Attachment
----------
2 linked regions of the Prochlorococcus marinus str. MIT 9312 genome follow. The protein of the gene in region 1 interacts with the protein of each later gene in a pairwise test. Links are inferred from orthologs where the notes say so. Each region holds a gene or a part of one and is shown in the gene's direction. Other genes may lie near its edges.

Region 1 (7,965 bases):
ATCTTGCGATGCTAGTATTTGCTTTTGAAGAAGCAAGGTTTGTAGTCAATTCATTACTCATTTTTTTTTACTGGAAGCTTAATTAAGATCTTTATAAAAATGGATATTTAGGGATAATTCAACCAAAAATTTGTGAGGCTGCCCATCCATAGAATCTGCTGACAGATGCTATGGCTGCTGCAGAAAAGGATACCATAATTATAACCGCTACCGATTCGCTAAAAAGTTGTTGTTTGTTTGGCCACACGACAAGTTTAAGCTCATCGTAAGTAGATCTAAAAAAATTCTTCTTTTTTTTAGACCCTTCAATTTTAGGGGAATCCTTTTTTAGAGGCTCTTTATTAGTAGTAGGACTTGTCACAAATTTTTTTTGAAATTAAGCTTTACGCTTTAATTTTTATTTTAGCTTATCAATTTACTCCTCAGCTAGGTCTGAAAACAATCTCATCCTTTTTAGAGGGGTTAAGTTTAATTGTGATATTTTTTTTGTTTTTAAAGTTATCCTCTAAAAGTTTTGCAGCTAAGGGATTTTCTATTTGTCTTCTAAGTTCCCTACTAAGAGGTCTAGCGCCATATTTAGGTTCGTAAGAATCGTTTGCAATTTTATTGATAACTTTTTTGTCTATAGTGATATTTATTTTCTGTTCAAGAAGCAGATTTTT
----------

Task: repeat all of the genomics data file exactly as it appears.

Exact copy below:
2 linked regions of the Prochlorococcus marinus str. MIT 9312 genome follow. The protein of the gene in region 1 interacts with the protein of each later gene in a pairwise test. Links are inferred from orthologs where the notes say so. Each region holds a gene or a part of one and is shown in the gene's direction. Other genes may lie near its edges.

Region 1 (7,965 bases):
ATCTTGCGATGCTAGTATTTGCTTTTGAAGAAGCAAGGTTTGTAGTCAATTCATTACTCATTTTTTTTTACTGGAAGCTTAATTAAGATCTTTATAAAAATGGATATTTAGGGATAATTCAACCAAAAATTTGTGAGGCTGCCCATCCATAGAATCTGCTGACAGATGCTATGGCTGCTGCAGAAAAGGATACCATAATTATAACCGCTACCGATTCGCTAAAAAGTTGTTGTTTGTTTGGCCACACGACAAGTTTAAGCTCATCGTAAGTAGATCTAAAAAAATTCTTCTTTTTTTTAGACCCTTCAATTTTAGGGGAATCCTTTTTTAGAGGCTCTTTATTAGTAGTAGGACTTGTCACAAATTTTTTTTGAAATTAAGCTTTACGCTTTAATTTTTATTTTAGCTTATCAATTTACTCCTCAGCTAGGTCTGAAAACAATCTCATCCTTTTTAGAGGGGTTAAGTTTAATTGTGATATTTTTTTTGTTTTTAAAGTTATCCTCTAAAAGTTTTGCAGCTAAGGGATTTTCTATTTGTCTTCTAAGTTCCCTACTAAGAGGTCTAGCGCCATATTTAGGTTCGTAAGAATCGTTTGCAATTTTATTGATAACTTTTTTGTCTATAGTGATATTTATTTTCTGTTCAAGAAGCAGATTTTT